Late last year, Setapp also extended its standard offering to business customers, in addition to offering custom plans that provide access to a subset of apps at an agreed per-user price. With a handful of popular developer tools and eduction apps in its portfolio, the company certainly has the potential to target a wide variety of companies. And if my work email inbox is any indication, Setapp certainly knows this too. PS – Sorry Tanya, I promise I will answer your email soon!

Using Scriptable on iOS 14 to Show Real-Time SL Departures in a Widget

I finally got around to playing with the Scriptable app, something that had been on my list since I heard about the app’s newest ability — letting you turn custom Javascript into iOS 14 widgets.

The obvious place for me to start was to try and replicate the departure boards you see at Stockholm’s bus stops, since I had (very recently) also tried to write a macOS screensaver that would do just that, before life got in the way. Continuing that abandoned project in what seemed — and, as my experiments showed, definitely is — a “friendlier” environment seemed like the logical thing to do.

Getting started with Scriptable was pretty simple, thanks largely to the sample scripts within the app, specifically the View JSON and News in Widget scripts which do exactly what their names suggest. Taking the relevant bits from the two scripts and pointing them to SL’s awesome real-time API was as easy as I thought developing the screensaver would be.

I’ve released the script as a Gist (and embedded it below), and here are some thoughts on Scriptable and writing widgets on iOS 14, as well as the script itself:

  1. This is very much a quick-and-dirty script put together in a couple of hours, and is specific to my use case as someone who lives close to a bus stop (and no train line nearby) but hates waiting there. The idea is to monitor upcoming departures at a specific bus stop in one direction so I can time my own departure from the house to minimise waiting. It should be trivial to customise the script for a more generic requirement.
  2. I use a pure black background as my iPhone wallpaper, hence the motivation to use a pure black background colour for the widget. With that said, though the screenshot shows the widget being used on the home screen, I don’t foresee continuing to use it like this on a daily basis largely to the fact that there’s no way (that I’ve come across) to force the widget to update periodically (every minute would be ideal). Which is why I was forced to add the “Updated:” bit in the footer, so I know how dated the information that I’m looking at is, and to manually run the script again (which shows the updated widget as a popup), if necessary.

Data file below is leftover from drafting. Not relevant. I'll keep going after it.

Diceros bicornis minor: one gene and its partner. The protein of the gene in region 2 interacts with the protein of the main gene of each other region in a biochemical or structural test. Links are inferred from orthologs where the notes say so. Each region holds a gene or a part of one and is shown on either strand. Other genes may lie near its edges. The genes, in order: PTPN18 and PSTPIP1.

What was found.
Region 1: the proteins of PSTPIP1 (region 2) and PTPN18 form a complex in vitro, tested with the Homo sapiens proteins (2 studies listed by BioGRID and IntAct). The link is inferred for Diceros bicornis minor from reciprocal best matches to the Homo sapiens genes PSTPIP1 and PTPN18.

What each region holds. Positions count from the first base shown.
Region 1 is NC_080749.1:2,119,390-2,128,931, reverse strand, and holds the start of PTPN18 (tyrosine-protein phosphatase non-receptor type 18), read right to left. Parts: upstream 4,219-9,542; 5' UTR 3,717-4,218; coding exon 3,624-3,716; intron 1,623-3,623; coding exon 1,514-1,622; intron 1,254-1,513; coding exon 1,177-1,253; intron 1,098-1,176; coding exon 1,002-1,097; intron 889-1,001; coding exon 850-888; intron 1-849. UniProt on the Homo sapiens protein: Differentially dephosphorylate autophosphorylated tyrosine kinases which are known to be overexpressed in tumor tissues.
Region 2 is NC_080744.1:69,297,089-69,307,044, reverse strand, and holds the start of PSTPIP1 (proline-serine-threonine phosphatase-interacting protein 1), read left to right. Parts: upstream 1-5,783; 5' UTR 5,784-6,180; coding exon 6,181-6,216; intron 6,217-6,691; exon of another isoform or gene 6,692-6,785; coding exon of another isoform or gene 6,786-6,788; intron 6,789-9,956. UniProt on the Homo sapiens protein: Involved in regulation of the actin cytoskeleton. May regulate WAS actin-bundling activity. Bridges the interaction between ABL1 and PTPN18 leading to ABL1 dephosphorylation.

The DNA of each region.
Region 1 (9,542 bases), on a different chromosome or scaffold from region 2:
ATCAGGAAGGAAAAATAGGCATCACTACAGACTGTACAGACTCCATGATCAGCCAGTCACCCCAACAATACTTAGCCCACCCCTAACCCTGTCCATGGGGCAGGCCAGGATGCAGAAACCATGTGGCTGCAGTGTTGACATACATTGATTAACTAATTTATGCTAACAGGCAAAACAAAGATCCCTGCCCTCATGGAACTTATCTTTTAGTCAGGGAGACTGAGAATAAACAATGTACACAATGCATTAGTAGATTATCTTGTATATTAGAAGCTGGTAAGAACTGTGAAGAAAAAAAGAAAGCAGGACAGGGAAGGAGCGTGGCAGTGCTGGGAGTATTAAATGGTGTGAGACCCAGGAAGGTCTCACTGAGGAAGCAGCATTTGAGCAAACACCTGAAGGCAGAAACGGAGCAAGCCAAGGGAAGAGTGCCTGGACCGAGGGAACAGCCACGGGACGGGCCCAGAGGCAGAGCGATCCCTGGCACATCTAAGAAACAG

The widget in action on iPhone and iPad
  1. Scriptable offers plenty of options that let you customise the look and feel of the widget but I didn’t bother experimenting with most of those. Ideally, I would love for the widget to look exactly like the boards you see at bus stops — the “stacks” added in the current TestFlight build should make it easier to do stuff like that — giving this very much “functional” widget some much-needed “whimsy”.
  2. As you can see I went the good-old fashioned “tabs and fixed-width fonts” route for formatting. For some reason using “regularMonospacedSystemFont” wouldn’t return a fixed-width font (as I understood it should), so I ended up hardcoding the font name itself, though Menlo wouldn’t have been my first pick otherwise. If you know why the regularMonospacedSystemFont approach didn’t work, please let me know via Twitter or the comments.
  3. I did all the development on the iPad (Scriptable of course is available for both iPhone and iPad) and while the development process itself was pretty straightforward, figuring out how to add a Scriptable widget to the ‘Today View’ when I was done took a lot more time than I’m willing to publicly admit. I kept looking for Scriptable under (what I now know is the old) list of widgets you see when you go to Edit > Customize from the bottom of the Today view. Maybe it’s just me, but that “+” sign to add iOS 14-only widgets is really easy to miss, especially when you are in landscape mode (which is how I use the iPad 99 percent of the time).

While it’s convenient to have this information on the iPhone and iPad, the need to build that screensaver still remains — the idea is to have the Macs in the house act as giant departure boards you can glance at while getting ready. I hope to return to development soon and add to my screensaver collection of one.